Stock futures are flat in overnight trading after Dow snaps a 4-day win streak

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A man walks a dog in the shade away from the midday sun past the New York Stock Exchange (NYSE) building in Manhattan, during hot weather in New York City, New York, U.S., August 11, 2020.

Mike Segar | Reuters

Stock futures held steady in overnight trading on Thursday after another sell-off on Wall Street led by major technology names.

Futures on the Dow Jones Industrial Average dipped about 30 points. The S&P 500 futures and the Nasdaq 100 futures were both flat.

During Thursday’s regular trading session, the S&P 500 declined 0.8% for its biggest drop in a week.

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Snowflake, Palo Alto Network, Penn National Gaming & more

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Cloud data warehouse company Snowflake is promoted at the Nasdaq MarketSite, Wednesday, Aug. 5, 2020, in New York’s Times Square.

Mark Lennihan | AP

Check out the companies making headlines after the bell

Snowflake — Selling in the biggest software IPO continued in extended trading with shares of Snowflake down more than 1%. The cloud company dropped more than 26% in regular-hours trading after soaring 111% in its market debut Wednesday.

Penn National Gaming — Shares of Penn National Gaming rose another 1%, extending the 7% jump during Thursday’s regular trading session. The sports betting company got a boost

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Tech selling picks up steam

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The New York Stock Exchange (NYSE) is pictures on May 26, 2020 at Wall Street in New York City.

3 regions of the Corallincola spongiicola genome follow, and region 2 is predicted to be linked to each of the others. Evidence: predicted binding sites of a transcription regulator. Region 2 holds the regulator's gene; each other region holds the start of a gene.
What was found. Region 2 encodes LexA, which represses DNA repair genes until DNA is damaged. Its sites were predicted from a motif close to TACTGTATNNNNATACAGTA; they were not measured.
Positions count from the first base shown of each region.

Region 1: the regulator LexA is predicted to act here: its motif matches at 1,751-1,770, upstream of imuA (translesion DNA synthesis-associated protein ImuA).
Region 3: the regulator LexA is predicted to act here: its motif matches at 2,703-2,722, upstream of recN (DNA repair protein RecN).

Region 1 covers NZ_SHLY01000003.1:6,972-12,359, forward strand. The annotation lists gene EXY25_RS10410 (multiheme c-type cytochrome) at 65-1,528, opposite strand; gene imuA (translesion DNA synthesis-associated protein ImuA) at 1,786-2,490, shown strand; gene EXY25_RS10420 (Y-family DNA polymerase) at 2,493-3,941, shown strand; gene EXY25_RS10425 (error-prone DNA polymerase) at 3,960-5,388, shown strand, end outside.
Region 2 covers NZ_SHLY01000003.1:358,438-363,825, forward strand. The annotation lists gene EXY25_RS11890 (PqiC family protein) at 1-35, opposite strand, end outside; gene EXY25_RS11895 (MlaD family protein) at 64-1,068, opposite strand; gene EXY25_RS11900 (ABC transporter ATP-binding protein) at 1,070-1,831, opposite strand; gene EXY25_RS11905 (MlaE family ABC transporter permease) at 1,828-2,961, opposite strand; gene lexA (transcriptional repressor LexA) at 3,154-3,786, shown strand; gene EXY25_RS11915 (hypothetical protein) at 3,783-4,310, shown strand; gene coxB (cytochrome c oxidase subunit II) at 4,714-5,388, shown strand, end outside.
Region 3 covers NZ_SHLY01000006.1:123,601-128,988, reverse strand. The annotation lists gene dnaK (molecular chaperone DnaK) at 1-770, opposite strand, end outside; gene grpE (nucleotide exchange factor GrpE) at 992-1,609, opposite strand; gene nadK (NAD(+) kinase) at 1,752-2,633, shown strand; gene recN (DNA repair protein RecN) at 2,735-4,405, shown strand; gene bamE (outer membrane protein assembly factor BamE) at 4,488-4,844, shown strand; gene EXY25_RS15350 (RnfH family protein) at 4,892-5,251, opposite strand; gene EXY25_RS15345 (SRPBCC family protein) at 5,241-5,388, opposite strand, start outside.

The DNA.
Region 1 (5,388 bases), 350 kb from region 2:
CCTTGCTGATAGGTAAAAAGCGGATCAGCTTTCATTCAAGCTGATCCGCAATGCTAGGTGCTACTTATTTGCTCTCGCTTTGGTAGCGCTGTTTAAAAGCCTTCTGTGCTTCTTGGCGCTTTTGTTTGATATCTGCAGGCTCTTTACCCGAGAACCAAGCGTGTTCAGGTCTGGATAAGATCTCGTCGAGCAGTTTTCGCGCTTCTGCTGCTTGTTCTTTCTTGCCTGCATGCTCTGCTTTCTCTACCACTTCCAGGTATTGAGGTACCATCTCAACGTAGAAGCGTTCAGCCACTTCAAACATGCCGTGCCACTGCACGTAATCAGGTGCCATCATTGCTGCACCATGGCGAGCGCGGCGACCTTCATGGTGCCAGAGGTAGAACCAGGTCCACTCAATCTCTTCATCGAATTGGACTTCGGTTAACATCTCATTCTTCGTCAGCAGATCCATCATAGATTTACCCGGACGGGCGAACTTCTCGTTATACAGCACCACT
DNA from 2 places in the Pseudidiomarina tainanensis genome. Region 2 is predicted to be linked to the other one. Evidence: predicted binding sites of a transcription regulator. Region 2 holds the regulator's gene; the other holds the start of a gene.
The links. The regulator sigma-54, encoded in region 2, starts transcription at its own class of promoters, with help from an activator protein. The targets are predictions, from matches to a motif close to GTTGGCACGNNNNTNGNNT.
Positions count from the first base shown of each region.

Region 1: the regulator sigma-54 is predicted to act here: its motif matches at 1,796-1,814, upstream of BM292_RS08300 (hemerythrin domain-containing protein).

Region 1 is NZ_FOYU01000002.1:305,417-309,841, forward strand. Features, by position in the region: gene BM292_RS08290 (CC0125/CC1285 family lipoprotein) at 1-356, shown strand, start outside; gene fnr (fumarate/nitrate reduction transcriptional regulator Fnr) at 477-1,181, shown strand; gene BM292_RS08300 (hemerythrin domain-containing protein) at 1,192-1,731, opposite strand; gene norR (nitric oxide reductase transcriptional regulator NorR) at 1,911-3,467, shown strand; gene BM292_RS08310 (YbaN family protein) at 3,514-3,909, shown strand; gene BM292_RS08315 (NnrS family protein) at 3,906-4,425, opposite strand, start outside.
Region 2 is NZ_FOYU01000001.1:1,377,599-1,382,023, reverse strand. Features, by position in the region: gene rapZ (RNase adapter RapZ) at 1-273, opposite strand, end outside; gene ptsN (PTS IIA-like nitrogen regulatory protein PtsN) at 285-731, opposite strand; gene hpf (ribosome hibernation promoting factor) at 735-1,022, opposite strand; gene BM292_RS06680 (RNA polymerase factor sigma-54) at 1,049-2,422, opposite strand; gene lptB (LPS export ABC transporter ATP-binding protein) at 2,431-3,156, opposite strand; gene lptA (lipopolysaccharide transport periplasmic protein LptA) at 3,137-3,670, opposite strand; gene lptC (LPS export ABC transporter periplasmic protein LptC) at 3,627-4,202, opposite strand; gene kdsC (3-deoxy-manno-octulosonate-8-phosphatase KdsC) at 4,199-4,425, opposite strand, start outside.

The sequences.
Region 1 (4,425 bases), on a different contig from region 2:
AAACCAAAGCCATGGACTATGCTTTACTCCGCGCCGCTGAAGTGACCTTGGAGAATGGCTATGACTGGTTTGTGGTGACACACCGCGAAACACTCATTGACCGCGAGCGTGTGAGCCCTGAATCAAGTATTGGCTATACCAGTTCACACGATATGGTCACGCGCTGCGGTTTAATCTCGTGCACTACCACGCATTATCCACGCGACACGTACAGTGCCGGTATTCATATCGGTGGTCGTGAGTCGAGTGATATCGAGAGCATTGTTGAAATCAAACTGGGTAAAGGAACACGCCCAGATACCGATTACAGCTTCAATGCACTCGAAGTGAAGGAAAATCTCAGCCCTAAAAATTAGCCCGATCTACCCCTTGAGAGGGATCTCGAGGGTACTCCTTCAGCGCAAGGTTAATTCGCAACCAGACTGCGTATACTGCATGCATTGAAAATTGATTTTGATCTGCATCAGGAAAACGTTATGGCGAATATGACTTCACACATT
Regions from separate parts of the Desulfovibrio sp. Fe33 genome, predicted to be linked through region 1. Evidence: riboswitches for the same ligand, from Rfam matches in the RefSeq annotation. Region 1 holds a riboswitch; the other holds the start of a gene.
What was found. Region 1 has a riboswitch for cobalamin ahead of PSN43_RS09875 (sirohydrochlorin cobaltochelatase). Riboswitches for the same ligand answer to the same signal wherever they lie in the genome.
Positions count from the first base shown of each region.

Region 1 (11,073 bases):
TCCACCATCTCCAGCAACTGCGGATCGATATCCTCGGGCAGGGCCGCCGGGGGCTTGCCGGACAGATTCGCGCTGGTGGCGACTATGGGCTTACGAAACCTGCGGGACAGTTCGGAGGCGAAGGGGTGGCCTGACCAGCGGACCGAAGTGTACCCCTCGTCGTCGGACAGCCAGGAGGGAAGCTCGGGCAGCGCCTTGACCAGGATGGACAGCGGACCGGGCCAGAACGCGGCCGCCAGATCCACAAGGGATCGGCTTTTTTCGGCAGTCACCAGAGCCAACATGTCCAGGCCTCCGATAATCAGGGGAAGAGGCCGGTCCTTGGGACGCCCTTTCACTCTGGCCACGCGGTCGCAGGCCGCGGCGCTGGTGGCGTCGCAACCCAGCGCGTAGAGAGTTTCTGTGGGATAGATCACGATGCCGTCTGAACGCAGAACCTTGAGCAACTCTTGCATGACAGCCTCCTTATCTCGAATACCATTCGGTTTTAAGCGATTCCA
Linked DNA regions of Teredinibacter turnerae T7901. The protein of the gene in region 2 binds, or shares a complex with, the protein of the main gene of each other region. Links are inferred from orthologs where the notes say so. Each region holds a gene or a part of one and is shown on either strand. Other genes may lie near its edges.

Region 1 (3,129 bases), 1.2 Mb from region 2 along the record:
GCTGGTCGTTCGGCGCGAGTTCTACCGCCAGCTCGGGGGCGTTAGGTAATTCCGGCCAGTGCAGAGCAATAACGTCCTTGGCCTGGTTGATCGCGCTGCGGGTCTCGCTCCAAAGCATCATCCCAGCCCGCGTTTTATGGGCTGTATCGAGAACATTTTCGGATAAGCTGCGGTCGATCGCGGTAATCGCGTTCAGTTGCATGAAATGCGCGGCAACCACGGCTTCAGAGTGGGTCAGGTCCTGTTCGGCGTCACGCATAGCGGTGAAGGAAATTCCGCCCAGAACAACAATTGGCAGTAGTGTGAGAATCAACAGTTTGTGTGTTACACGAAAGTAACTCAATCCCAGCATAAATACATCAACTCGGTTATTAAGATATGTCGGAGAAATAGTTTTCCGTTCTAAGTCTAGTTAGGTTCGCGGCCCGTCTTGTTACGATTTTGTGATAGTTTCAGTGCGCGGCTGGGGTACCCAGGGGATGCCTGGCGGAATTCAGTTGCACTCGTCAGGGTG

Johannes Eisele | AFP | Getty Images

Dow Jones Industrial Average drops 130 points

Tech slide continues

Shares of Apple and Microsoft were down 1.6% and 1%, respectively. Amazon dropped 2.25% and Alphabet slid 1.66%. Facebook shares closed 3.3% lower and Netflix lost 2.8%. Those losses added to Big Tech’s steep declines this month. For September, Facebook, Amazon, Netflix, Microsoft and Apple are all down at least 10%.

Coronavirus vaccine and stimulus uncertainty

Mixed messaging around a potential coronavirus vaccine, as

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Texas pushes forward with business reopenings as coronavirus cases, hospitalizations slide, Gov. Abbott says

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Texas Governor Greg Abbott announces the US Army Corps of Engineers and the state are putting up a 250-bed field hospital at the Kay Bailey Hutchison Convention Center in downtown Dallas during a press conference at the Texas State Capitol March 29, 2020 in Austin, Texas.

Tom Fox | Getty Images

Texas is allowing more businesses, including retail stores, gyms and restaurants, to push forward with reopening plans after a surge in coronavirus cases and hospitalizations over the summer have started to decline. 

Abbott said the state has been divided into 22 regions where officials will monitor hospital capacity and

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